It’s summertime, though looking out of my window as I write this you could be forgiven for thinking otherwise, and for me that means it’s time to catch up on the great books I haven’t had a chance to read this year for one reason or another.
The process of picking out a new book is, à mon avis, almost as enjoyable as actually reading it. I usually start with the ‘must-read’ lists and then I make a short-list and read several reviews to get an idea of what people are saying. I like to read the preview pages on Amazon for a sense of the style of writing and whether I really want to invest hours or even days of my life into a book when I could be… okay, probably not doing anything that important but you get what I mean. The point is, I’ve been burned before and excitedly bought a new book that totally seemed like my-type-on-paper only to discover that we’re actually not compatible at all and then begrudgingly read most of it anyway because I’m not about to waste £12.99.
After much deliberation and deleting and adding things to my cart several times, I took the plunge and pressed the little orange ‘Buy Now’ button on the Amazon website.
The next day, thanks to my oft-abused Amazon Prime membership, a cardboard box arrived on my door-step containing the following:
Queenie by Candice Carty-Williams
I know there’s been a lot of buzz around this book for a while and when I first heard about it I was both intrigued by the promise of a young black, British female protagonist and turned-off by synopses that labelled it a ‘black Bridget Jones’. I did a little more digging and found that literary critics were contesting this summary as trivialising the contents of the book which were both timely and humorous. Comparisons with Bridget Jones rob the book of its depth and fail to account for the focus on race-relations and the black experience at the heart of the novel which in a lot of ways are the point rather than a ‘nice little twist’. I really appreciate Carty-Williams’ writing style and the use of text message and email conversations are cleverly taken advantage of to reveal more about the characters and add realism to the story without stunting its flow. It’s the first time in a long time I’ve found myself invested in a character and their universe, I’ve read 223 pages of it in less than two days and I’ll be sad when it’s over. Would highly recommend.
An American Marriage by Tayari Jones
So, I haven’t started this one but I’ve heard very good things. As, the winner of the Women’s Prize for Fiction 2019 and chosen by Barack Obama for one of his summer reads of 2018, this novel comes with a lot of hype. Critics praise Jones’ masterful storytelling and readers claim to have been moved to both tears and laughter while reading.
Newlyweds Celestial and Roy are the embodiment of the American Dream. He is a young executive, and she is an artist on the brink of an exciting career. Until one day they are ripped apart by circumstances neither could have imagined. Roy is arrested and sentenced to twelve years for a crime Celestial knows he didn’t commit.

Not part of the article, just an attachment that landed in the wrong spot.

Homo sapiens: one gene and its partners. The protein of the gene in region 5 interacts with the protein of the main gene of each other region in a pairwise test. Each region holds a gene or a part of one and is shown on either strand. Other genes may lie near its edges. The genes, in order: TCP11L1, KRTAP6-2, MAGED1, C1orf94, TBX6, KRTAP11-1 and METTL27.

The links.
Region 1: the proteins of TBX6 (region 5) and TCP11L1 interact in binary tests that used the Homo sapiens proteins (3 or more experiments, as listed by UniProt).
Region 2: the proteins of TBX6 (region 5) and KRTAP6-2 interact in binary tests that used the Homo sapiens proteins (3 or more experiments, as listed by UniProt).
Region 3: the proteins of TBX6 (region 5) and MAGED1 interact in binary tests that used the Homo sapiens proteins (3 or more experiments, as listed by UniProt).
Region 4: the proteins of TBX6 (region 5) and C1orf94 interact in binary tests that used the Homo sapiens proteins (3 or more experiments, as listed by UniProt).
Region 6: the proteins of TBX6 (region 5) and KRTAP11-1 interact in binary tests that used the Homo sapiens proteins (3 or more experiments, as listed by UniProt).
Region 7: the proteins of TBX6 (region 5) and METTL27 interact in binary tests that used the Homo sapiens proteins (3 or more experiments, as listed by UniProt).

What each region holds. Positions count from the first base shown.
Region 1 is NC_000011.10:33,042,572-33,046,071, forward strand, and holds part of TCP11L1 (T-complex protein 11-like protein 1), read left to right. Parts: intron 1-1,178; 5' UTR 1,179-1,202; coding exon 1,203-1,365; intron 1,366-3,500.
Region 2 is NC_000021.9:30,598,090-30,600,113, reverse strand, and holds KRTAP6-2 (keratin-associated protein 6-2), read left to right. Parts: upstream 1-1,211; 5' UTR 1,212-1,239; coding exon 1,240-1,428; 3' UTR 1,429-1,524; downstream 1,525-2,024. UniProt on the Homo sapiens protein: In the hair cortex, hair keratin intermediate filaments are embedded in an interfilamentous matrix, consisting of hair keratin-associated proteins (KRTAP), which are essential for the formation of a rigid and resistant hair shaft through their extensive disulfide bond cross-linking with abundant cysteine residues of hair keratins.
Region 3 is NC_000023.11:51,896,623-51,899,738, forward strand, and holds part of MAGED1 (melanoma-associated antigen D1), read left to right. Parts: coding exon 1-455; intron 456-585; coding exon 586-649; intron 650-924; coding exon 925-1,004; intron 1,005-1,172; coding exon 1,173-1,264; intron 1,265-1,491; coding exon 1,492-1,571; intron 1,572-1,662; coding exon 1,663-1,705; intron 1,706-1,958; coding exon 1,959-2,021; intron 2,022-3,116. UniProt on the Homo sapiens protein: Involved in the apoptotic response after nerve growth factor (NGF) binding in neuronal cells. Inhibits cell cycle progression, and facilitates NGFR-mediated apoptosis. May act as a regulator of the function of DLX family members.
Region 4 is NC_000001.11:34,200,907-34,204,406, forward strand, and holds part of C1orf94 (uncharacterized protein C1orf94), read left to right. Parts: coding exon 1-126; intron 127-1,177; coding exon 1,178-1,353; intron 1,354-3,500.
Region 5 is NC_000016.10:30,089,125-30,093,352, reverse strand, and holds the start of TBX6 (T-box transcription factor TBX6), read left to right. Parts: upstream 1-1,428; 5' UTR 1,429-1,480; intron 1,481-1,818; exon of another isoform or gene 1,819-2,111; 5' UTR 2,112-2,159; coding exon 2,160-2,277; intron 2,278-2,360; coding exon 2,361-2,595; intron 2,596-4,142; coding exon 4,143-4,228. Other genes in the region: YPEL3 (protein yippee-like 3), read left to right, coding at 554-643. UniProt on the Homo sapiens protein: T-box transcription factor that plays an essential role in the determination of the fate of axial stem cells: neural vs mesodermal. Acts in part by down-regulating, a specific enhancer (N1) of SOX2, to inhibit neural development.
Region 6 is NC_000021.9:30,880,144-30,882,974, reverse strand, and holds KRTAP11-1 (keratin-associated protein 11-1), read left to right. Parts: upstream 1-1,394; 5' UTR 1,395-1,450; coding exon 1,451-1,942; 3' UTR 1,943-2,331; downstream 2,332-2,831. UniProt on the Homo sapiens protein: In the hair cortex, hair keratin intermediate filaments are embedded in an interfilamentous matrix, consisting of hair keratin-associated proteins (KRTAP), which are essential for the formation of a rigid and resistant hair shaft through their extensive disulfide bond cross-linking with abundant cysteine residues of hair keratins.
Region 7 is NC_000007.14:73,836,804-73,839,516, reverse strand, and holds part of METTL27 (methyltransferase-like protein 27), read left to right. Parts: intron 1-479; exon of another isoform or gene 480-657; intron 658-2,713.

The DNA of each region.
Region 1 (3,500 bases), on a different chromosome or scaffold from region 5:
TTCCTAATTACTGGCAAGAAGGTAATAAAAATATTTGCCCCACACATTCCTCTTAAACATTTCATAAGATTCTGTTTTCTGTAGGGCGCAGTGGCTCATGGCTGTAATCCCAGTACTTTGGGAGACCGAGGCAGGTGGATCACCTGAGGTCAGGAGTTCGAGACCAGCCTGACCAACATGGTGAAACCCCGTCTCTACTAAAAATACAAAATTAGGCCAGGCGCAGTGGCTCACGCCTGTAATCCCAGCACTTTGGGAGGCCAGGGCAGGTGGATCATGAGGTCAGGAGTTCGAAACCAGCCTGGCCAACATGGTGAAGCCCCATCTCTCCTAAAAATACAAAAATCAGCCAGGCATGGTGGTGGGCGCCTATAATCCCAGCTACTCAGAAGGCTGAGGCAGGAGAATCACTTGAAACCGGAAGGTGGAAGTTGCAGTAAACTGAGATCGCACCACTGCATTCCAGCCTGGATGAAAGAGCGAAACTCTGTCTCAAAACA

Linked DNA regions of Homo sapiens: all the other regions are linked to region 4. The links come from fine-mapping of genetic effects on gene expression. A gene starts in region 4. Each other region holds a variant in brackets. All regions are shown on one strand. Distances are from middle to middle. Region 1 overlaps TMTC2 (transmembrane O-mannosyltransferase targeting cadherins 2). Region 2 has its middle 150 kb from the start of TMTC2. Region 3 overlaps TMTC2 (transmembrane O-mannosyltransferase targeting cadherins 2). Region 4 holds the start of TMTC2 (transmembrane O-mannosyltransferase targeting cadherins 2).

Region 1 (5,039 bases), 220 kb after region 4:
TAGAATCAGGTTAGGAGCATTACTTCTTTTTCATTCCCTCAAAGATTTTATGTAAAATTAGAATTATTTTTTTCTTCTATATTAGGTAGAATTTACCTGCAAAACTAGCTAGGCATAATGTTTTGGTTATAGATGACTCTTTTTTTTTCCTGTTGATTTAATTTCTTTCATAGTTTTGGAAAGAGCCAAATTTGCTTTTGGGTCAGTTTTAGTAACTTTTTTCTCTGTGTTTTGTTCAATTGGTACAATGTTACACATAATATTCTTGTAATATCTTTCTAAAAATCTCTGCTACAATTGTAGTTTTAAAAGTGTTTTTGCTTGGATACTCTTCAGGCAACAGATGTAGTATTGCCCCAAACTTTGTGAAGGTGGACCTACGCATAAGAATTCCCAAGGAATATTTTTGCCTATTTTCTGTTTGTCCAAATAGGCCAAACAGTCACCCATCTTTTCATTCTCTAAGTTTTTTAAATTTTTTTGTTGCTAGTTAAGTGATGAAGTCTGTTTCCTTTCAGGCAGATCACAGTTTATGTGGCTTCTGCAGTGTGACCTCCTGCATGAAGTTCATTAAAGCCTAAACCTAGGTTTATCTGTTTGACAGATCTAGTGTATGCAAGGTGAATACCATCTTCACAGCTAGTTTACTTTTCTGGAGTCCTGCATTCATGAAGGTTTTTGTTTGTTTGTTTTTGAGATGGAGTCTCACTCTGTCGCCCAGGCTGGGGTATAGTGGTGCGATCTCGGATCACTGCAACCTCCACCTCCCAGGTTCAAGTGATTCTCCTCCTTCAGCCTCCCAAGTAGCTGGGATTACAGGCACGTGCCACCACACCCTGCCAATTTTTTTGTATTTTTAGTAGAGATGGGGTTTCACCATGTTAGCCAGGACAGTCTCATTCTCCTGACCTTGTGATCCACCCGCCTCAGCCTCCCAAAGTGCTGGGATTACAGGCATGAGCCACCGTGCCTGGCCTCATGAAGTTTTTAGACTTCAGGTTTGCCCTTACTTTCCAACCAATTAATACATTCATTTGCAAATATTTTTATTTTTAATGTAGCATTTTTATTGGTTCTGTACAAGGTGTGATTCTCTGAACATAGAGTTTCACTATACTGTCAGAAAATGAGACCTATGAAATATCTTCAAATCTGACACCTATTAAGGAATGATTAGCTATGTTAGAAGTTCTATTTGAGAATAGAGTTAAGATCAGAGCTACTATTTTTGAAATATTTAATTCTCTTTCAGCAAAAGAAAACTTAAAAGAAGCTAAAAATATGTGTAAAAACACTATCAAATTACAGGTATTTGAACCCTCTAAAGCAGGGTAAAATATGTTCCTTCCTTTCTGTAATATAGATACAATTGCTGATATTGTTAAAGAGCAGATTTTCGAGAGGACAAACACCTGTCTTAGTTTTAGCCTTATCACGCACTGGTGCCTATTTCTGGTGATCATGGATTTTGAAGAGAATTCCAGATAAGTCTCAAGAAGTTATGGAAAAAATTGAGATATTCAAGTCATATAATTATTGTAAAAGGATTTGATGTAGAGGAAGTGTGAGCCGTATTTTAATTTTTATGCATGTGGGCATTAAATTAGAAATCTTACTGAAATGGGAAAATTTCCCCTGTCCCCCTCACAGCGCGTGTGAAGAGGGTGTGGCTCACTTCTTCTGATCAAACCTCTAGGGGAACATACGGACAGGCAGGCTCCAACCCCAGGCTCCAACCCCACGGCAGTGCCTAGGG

Devastated and unmoored, Celestial finds herself struggling to hold on to the love that has been her centre, taking comfort in Andre, their closest friend. When Roy’s conviction is suddenly overturned, he returns home ready to resume their life together.
Three Women by Lisa Taddeo
I came across this book in a fairly strange way. I was researching the history of feminist erotica and arrived at My Secret Garden by Nancy Friday, a collection of true sexual fantasies collected from women and presented as a collective by Friday in the early 1970s. The book was revolutionary as it presented women as sexually autonomous beings with their own ‘transgressive’ desires, often kept strictly secret from their husbands and sometimes, boyfriends. Through my research of this book I came across Three Women by Lisa Taddeo, a 2019 publication also concerned with the sexuality, frustrations and experiences of real women. The book has received considerable critical success and is being hailed as a supremely insightful and provocative ‘deep dive into the psychology of women and sex’. In it, Taddeo follows the real life stories of three very different women, collecting information through interviews, court officials and social media and retells them in a compelling way. I’m really excited to read this.
and Mastery by Robert Greene
This will be the third book I’ve read by Robert Greene. His books are among the very few non-fiction works I actually enjoy reading, it’s probably because of the historical anecdotes he includes, I find them so interesting. I’ve read the well-known 48 Laws of Power, and also Seduction. I know some find his machiavellian approach to be jarring, I find it refreshing and I doubt many of us would take his tips and transfer them onto our lives without a great deal of customisation first. I enjoyed the books and found parts of them memorable. I’m looking forward to reading Mastery which is about identifying your vocation and carving out a path to greatness in it by following the examples of the likes of Einstein, Darwin and the nine contemporary Masters interviews by Greene for his book.
Now, back to my book for me, this screen is giving me a headache.